For those who don’t know their Burlington history, there was once a thriving Italian neighborhood overlooking the lake, where the Hilton and Marriott and Burlington Square Mall now stand. All of it was consumed by the rush to “urban renewal” in the 1960’s. Those families were displaced, and many moved into the Old North End. I wrote about this in my novel Dream of the White Village, and later for Vermont Public Radio, arguing that the city should erect a memorial to that hijacked neighborhood. And now, a decade later, and thanks to the hard work of the Vermont Italian Club, it’s going to happen: I’ll be one of the speakers at a dedication ceremony on Saturday (tomorrow) for a plaque honoring those displaced families and their neighborhood. Starts at one, across from the Hilton. And here’s that 2001 VPR piece. — PB
Notes From The New Vermont
Commentary #22: Filene’s Bad Karma
When I was in junior high in Upstate New York, circa 1977, the Pyramid Mall Corporation announced plans to build the area’s first full-scale shopping mall — right smack in the center of a thriving wetland. The Pyramid people expected resistance. What they didn’t expect was unbridled war.
Environmentalists jammed the courts, and when they lost in the courts, they linked arms in front of the bulldozers. My English teacher, a birdlike woman who’d been on the barricades in Berkeley in the late ‘60s, got herself arrested and showed us the pink cuff marks around her tiny wrists, which struck all of us in the ninth grade as pretty intense.
When all was said and done, the mall got built, the wetland got filled, and the birds and wildlife got what they least expected. But six weeks before the grand opening, construction workers came into the Sears store anchoring one of the mall’s four huge arms, and they found that it was ten inches lower than it should be. Sears was sinking.
Within two days, nothing was left of it above water but the roof. The wetland ate it: gummed it slowly and mindlessly for a few months and then, making up its mind, swallowed an entire Sears store, pea-green Kenmore washers and dryers and all.
Having lived through the Pyramid wars, I was prepared when Spielberg’s Poltergeist was released a few years later. In Poltergeist, crooked developers locate a housing tract over an ancient burial ground — and to put it mildly, things happen, including a scene with a clown that I find difficult to discuss, even now.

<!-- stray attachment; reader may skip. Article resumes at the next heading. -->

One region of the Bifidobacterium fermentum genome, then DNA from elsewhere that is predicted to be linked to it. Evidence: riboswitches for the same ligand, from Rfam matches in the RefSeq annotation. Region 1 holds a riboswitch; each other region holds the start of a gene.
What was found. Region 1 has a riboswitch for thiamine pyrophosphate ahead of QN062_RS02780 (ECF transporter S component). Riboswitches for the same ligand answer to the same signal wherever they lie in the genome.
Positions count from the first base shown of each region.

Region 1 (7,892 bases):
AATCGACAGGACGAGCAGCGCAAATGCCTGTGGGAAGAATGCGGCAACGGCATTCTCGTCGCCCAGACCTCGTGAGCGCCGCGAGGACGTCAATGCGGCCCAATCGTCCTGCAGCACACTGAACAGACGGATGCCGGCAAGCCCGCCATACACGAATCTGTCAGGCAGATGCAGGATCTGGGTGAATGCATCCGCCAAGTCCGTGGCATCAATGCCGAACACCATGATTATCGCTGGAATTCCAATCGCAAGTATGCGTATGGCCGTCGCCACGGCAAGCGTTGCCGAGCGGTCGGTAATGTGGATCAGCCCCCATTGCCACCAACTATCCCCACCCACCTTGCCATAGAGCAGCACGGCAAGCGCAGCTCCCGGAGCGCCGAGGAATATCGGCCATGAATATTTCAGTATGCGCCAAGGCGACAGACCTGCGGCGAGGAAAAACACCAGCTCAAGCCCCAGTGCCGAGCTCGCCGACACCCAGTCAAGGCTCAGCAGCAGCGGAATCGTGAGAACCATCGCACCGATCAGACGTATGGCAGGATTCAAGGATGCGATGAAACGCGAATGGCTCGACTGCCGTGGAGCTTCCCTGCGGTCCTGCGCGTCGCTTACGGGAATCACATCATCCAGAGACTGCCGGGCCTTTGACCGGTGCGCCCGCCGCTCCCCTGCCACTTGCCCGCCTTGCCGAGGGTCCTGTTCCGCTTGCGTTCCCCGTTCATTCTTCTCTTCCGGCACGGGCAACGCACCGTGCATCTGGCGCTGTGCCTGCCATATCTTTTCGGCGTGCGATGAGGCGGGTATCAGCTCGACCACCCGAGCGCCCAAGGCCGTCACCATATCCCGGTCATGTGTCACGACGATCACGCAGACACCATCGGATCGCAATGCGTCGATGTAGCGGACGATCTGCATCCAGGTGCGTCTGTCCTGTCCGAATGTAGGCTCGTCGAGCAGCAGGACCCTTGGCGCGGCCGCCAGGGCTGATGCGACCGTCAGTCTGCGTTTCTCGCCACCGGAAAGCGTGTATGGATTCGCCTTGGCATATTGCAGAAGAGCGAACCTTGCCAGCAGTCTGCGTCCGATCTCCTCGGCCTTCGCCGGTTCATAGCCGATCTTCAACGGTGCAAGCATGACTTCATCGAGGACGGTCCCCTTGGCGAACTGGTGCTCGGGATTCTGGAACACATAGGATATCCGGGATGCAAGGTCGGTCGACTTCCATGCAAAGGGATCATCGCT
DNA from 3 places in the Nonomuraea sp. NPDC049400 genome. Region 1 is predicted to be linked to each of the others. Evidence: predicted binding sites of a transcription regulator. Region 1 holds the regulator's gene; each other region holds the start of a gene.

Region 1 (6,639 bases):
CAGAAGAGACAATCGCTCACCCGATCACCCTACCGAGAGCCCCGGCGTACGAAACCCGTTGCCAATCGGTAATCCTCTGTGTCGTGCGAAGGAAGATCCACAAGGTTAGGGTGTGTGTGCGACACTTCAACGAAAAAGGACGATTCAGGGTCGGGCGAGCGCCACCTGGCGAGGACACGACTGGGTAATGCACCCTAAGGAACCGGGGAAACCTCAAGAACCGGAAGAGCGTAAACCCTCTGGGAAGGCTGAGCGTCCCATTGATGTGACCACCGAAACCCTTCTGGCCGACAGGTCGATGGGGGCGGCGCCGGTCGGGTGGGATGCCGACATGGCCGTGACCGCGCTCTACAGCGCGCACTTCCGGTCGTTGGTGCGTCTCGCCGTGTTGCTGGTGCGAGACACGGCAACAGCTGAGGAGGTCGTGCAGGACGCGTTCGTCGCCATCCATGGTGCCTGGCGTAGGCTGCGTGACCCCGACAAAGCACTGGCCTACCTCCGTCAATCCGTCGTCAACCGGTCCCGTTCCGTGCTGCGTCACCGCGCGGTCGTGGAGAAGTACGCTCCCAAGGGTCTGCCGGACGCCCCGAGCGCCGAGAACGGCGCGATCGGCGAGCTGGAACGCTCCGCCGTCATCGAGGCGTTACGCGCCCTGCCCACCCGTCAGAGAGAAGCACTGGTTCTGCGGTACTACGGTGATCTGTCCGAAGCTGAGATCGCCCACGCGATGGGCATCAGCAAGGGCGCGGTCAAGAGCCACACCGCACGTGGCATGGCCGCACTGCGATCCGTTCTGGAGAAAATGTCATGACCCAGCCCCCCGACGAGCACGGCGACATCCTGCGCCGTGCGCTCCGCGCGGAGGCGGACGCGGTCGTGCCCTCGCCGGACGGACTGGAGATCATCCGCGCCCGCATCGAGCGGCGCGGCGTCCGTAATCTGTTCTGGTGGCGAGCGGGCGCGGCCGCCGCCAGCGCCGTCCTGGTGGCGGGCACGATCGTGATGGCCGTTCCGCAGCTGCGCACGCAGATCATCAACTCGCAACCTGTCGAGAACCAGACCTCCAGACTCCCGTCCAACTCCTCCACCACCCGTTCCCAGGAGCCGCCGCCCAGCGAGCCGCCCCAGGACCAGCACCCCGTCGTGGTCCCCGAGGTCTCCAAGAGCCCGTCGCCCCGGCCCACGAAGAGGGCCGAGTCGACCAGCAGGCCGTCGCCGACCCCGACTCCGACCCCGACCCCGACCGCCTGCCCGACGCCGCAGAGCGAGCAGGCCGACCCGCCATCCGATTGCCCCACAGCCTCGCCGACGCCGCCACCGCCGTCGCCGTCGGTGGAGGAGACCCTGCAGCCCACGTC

So I came out of those years a firm believer in the ability of the wrongfully displaced to reassert themselves, the ability of the evicted and the repressed to return. It’s a karmic idea, that the sins of developers can be visited on their newborn buildings, and it’s certainly not a new one. But it comes to mind every time I strap my daughter into her elaborate Scandinavian sling and walk down Battery Street to Cherry, where Burlington’s new Filene’s Department Store stands about half-finished.
Because Filene’s now occupies the space that was once a thriving Italian neighborhood in the 1960’s, before developers and pliable city officials decided that it would be best for everyone if the entire neighborhood were condemned and bulldozed to make way for more promotional tenants, including the Radisson and the Burlington Square Mall.
Bluntly put, that land — some of the most desirable commercial land in Burlington, in the entire state, in fact — was taken by legalized force from the people who lived and worked and raised families there. In the name of 1960’s urban renewal, an entire community was disappeared.
Granted, it’s been upwards of thirty years since bulldozers removed every trace of what I call the Lost Italian Neighborhood. And granted, cities grow by sloughing off their scales on a regular basis. But there is a fundamental difference between replacing tenants and buildings, and displacing them, and the difference is a moral one.
So what’s to be done? Filene’s also represents the latest and best hope for keeping the Burlington’s Church Street downtown area vibrant, competitive with suburban sprawl. In almost every way it is a good thing, a powerfully good thing, for the city.
Arthur Miller put it best in Death of a Salesman: “Attention must be paid.”
When Filene’s opens, there will be a ribbon-cutting ceremony and the Mayor will have a few words to say. There will be music, and no doubt some wealthy people will be offered champagne, a selection of cheeses, and a preview of the merchandise. Somewhere in the fanfare, attention should be paid, mention should be made of the many lives that were moved to one side. Some respect should be shown, that’s all I’m saying, and that’s not a great deal. But the truth is that people and things not laid properly to rest have no choice but to walk.
My daughter can’t talk yet, but when I wander with her in her belly sling down past the Filene’s site, she looks at the strange, almost Egyptian facade and then she cranes her head around to look at me, and I can tell what she’s thinking: “They’re he-e-e-re.”
Late Update, Sunday, 5:29 pm:
A truly wonderful event yesterday: killer weather, a big crowd of big-hearted Italian-American Burlingtonians, and homemade meatballs. Joel Baird at the Freeps captured the nuances, if you’re interested. Abbondanza.
Perry has now contained the damage from the “Hunting Camp” scandal, by stating categorically that the offensive name of the property was painted over in 1984, this in spite of witnesses who claim to have seen the word “Niggerhead” in plain sight as recently as a few years ago. So how long until a picture surfaces of Perry and a bunch of smiling good old boys lounging beside an unpainted-over rock, guns on their shoulders, just about to climb into their 2003 Cadillac Escalade? And how long after that before we find that rather than hurt Perry in the GOP primaries, the flap steadies his wobbly anti-Romney trajectory? Read Rick Perlstein’s Nixonland for the answer: not long, baby, not long.